From award-winning director Tom Jennings, producer Annie Wong, AP global investigative reporter Erika Kinetz and her AP colleagues, the joint documentary traces a pattern of atrocities committed by Russian troops in Ukraine, focusing on the Kyiv suburbs, such as Bucha, where some of the most shocking carnage was found.
‘Putin’s Attack on Ukraine: Documenting War Crimes’ draws on exclusive original footage, interviews with Ukrainian citizens and prosecutors, top government officials and international war crimes experts, as well as a vast amount of previously unpublished evidence obtained and verified by the AP – including hundreds of hours of surveillance camera videos and thousands of audio recordings of intercepted phone calls made by Russian soldiers around Kyiv.
The documentary also includes detailed forensic analysis and a 3-D model to help see the scope of the killings in Bucha, created with the visual investigations practice SITU Research.
Meticulously following the trail of accountability, ‘Putin’s Attack on Ukraine: Documenting War Crimes’ shows how Russian soldiers carried out “cleansing operations” – zachistka, in Russian – sweeping neighborhoods as part of a strategy that went far beyond Bucha and was conceived and implemented within the command structures of the Russian military.
Frontline and the AP uncover exclusive and harrowing evidence that links possible war crimes in Bucha through the chain of command to one of Russia’s top generals — evidence that prosecutors hope might help build a case against Russian President Vladimir Putin in court.
But the joint investigation also explores the difficulties of prosecuting war crimes. Examining the war in Ukraine through the lens of the history of war crimes laws and different global conflicts, ‘Putin’s Attack on Ukraine: Documenting War Crimes’ exposes the challenges of trying to hold Putin and other Russian leaders to account.
‘Putin’s Attack on Ukraine: Documenting War Crimes’ is part of a larger editorial collaboration between Frontline and AP examining Russia’s war in Ukraine. The work also includes “War Crimes Watch Ukraine,” a multi-platform initiative that has gathered, verified, and comprehensively cataloged potential war crimes committed in Ukraine; co-published stories and videos; and ’20 Days in Mariupol,’ a documentary from AP video journalist Mstyslav Chernov slated to premiere on PBS and online in 2023.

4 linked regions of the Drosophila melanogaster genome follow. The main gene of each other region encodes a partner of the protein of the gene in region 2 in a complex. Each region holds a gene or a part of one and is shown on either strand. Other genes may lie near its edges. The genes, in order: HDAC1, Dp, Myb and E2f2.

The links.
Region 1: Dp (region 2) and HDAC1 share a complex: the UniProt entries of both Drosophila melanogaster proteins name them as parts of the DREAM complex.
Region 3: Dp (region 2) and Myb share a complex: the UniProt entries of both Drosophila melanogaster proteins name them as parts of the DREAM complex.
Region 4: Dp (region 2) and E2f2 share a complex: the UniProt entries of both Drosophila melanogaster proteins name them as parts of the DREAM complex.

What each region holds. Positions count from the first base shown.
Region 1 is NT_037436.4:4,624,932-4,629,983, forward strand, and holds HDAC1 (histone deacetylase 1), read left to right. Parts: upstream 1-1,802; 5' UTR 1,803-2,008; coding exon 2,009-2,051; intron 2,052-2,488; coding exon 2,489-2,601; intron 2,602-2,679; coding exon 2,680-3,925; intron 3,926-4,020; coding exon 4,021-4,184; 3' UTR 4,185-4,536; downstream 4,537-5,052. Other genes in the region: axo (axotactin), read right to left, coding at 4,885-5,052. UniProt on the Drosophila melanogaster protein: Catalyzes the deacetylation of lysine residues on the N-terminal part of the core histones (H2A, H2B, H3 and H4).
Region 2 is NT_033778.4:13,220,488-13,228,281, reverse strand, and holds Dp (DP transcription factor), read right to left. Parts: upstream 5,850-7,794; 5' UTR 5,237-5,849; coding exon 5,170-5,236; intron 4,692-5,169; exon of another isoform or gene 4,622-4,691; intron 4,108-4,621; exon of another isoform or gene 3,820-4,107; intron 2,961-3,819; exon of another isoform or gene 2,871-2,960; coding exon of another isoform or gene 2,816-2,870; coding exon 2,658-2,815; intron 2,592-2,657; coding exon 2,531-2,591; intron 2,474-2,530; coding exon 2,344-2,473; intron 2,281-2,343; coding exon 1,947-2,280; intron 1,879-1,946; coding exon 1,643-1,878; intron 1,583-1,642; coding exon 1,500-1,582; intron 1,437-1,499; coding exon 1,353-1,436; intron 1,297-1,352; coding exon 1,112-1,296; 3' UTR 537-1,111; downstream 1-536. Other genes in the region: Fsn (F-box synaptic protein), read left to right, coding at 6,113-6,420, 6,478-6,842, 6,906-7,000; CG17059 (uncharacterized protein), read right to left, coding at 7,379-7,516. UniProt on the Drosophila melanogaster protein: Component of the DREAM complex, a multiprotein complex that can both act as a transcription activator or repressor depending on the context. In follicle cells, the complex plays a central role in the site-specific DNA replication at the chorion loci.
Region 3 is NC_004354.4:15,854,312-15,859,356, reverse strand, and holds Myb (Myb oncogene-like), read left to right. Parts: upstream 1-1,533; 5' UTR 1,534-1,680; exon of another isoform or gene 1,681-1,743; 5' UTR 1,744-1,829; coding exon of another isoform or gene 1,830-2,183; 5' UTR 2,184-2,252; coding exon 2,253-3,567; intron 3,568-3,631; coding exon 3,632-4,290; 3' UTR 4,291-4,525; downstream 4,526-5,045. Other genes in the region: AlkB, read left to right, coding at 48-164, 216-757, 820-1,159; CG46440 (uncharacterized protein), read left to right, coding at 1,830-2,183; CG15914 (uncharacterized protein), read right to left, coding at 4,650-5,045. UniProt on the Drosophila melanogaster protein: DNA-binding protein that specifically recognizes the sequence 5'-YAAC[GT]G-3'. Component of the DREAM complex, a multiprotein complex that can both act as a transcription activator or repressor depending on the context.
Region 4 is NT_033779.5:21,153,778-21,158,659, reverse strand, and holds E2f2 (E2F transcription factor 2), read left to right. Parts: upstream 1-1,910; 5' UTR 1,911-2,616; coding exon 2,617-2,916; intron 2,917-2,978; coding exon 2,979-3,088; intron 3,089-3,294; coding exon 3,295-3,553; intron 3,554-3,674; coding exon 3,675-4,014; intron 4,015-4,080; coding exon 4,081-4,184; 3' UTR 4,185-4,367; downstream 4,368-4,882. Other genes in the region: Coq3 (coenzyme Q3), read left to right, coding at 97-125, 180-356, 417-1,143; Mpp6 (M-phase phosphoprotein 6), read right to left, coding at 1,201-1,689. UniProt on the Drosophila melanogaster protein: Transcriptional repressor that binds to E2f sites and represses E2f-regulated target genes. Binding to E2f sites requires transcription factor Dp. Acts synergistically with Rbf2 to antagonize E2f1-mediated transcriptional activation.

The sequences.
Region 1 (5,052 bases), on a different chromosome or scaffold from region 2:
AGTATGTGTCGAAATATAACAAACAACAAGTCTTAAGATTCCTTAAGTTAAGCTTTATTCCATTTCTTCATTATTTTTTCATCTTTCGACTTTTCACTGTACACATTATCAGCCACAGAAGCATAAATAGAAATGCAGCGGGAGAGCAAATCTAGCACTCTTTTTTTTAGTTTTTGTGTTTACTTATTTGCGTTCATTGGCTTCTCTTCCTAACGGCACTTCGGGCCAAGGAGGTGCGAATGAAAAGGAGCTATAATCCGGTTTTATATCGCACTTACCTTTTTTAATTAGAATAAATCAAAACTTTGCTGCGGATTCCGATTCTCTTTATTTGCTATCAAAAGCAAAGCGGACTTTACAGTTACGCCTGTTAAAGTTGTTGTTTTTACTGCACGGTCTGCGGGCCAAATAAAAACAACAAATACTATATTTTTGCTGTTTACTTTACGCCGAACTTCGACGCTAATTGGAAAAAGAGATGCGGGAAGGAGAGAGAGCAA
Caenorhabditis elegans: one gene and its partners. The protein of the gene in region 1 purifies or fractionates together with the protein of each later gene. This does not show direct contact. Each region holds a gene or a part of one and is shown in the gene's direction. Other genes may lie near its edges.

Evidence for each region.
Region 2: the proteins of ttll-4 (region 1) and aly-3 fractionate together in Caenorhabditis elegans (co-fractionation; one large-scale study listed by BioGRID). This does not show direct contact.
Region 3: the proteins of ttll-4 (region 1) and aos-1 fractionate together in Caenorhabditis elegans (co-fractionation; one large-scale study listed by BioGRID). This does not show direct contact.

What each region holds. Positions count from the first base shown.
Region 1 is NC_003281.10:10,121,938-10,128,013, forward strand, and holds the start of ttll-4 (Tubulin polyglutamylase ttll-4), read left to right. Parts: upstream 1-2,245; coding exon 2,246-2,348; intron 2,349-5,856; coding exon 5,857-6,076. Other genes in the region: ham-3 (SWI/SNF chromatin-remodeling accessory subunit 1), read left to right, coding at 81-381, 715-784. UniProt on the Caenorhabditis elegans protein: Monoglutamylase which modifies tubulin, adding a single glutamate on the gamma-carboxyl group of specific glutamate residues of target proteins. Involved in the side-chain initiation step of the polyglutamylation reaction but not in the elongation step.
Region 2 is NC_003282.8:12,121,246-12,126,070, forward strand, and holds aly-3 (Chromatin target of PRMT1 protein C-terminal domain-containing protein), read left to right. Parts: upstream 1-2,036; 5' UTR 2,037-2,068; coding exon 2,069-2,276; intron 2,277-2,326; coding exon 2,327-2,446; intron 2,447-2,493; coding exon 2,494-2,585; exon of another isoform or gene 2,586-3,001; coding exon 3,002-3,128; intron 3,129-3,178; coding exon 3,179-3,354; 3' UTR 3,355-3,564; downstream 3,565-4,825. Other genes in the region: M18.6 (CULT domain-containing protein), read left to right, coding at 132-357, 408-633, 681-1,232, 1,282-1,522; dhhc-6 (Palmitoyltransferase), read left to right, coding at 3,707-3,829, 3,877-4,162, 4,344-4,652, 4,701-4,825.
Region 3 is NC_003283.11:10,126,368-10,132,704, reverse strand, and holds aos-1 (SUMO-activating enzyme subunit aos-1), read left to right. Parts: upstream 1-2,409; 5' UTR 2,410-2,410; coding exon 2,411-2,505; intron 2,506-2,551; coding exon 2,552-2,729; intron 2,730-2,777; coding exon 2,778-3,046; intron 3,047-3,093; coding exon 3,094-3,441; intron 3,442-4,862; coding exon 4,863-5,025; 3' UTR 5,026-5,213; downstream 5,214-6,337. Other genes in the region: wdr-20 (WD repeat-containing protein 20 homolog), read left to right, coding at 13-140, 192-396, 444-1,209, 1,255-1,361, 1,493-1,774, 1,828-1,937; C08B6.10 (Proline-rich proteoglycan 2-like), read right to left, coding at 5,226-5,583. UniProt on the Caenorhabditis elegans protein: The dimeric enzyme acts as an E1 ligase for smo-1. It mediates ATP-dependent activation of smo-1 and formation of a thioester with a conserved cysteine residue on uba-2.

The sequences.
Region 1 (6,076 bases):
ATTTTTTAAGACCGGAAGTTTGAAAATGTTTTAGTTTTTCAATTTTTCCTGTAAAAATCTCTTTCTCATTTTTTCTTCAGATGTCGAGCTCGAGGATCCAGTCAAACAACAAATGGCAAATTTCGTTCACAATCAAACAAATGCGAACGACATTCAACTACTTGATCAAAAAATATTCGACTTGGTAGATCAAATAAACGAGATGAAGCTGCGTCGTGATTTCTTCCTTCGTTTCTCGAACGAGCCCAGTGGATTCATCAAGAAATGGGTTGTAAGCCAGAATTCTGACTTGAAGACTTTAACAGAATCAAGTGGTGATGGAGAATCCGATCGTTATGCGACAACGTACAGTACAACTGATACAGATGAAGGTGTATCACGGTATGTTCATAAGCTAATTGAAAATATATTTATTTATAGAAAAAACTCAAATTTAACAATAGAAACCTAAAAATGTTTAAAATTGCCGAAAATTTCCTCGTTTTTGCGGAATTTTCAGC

“We started this project simply to bear witness to the atrocities happening in Ukraine because it was hard to believe what we were seeing from our reporters, photographers and on social media,” said Alison Fitzgerald Kodjak, AP’s acting global investigations editor. “But it’s now grown to encompass the question of whether there can be real justice in the wake of such horror and suffering.”
“We hope our collaborative reporting efforts with the AP can expose the true toll of this brutal war and preserve this moment in history. By verifying and documenting these possible war crimes, we aim to hold those in power accountable for the horrors unfolding in Ukraine,” said Raney Aronson-Rath, editor-in-chief and executive producer of Frontline.
Against the backdrop of a war that shows no signs of ceasing, ‘Putin’s Attack on Ukraine: Documenting War Crimes’ offers a window into the lives of Ukrainians living under siege, capturing the devastation of this war and the pursuit for accountability.
‘Putin’s Attack on Ukraine: Documenting War Crimes’ will be available to watch in full at pbs.org/frontline and in the PBS Video App starting Tuesday, Oct. 18, 2022, at 7 p.m. ET. It will premiere on PBS stations (check local listings) and on Frontline’s YouTube channel at 10 p.m. ET. ‘Putin’s Attack on Ukraine: Documenting War Crimes’ is distributed internationally by PBS International. Subscribe to Frontline’s newsletter to get updates on events, podcast episodes and more related to ‘Putin’s Attack on Ukraine: Documenting War Crimes’.